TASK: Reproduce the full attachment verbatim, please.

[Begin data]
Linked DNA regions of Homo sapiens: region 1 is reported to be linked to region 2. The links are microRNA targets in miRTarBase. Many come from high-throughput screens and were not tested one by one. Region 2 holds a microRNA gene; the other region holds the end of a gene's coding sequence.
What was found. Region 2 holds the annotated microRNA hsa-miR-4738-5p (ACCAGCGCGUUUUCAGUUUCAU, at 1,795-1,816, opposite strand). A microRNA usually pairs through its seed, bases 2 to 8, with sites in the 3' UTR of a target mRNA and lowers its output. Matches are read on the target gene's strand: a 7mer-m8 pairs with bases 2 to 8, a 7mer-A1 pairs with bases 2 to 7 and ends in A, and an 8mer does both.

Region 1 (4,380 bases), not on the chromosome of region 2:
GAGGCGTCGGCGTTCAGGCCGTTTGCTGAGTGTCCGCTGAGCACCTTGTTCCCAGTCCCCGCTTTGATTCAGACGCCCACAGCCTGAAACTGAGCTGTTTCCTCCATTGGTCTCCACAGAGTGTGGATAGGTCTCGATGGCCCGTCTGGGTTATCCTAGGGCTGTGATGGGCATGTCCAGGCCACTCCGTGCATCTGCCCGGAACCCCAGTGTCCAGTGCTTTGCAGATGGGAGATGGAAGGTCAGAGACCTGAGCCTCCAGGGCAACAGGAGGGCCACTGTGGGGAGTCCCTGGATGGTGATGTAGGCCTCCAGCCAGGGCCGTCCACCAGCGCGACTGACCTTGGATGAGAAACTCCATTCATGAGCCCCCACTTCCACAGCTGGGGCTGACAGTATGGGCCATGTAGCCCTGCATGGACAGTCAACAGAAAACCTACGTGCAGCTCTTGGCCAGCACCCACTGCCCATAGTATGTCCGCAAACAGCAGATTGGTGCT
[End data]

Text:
Linked DNA regions of Homo sapiens: region 1 is reported to be linked to region 2. The links are microRNA targets in miRTarBase. Many come from high-throughput screens and were not tested one by one. Region 2 holds a microRNA gene; the other region holds the end of a gene's coding sequence.
What was found. Region 2 holds the annotated microRNA hsa-miR-4738-5p (ACCAGCGCGUUUUCAGUUUCAU, at 1,795-1,816, opposite strand). A microRNA usually pairs through its seed, bases 2 to 8, with sites in the 3' UTR of a target mRNA and lowers its output. Matches are read on the target gene's strand: a 7mer-m8 pairs with bases 2 to 8, a 7mer-A1 pairs with bases 2 to 7 and ends in A, and an 8mer does both.

Region 1 (4,380 bases), not on the chromosome of region 2:
GAGGCGTCGGCGTTCAGGCCGTTTGCTGAGTGTCCGCTGAGCACCTTGTTCCCAGTCCCCGCTTTGATTCAGACGCCCACAGCCTGAAACTGAGCTGTTTCCTCCATTGGTCTCCACAGAGTGTGGATAGGTCTCGATGGCCCGTCTGGGTTATCCTAGGGCTGTGATGGGCATGTCCAGGCCACTCCGTGCATCTGCCCGGAACCCCAGTGTCCAGTGCTTTGCAGATGGGAGATGGAAGGTCAGAGACCTGAGCCTCCAGGGCAACAGGAGGGCCACTGTGGGGAGTCCCTGGATGGTGATGTAGGCCTCCAGCCAGGGCCGTCCACCAGCGCGACTGACCTTGGATGAGAAACTCCATTCATGAGCCCCCACTTCCACAGCTGGGGCTGACAGTATGGGCCATGTAGCCCTGCATGGACAGTCAACAGAAAACCTACGTGCAGCTCTTGGCCAGCACCCACTGCCCATAGTATGTCCGCAAACAGCAGATTGGTGCT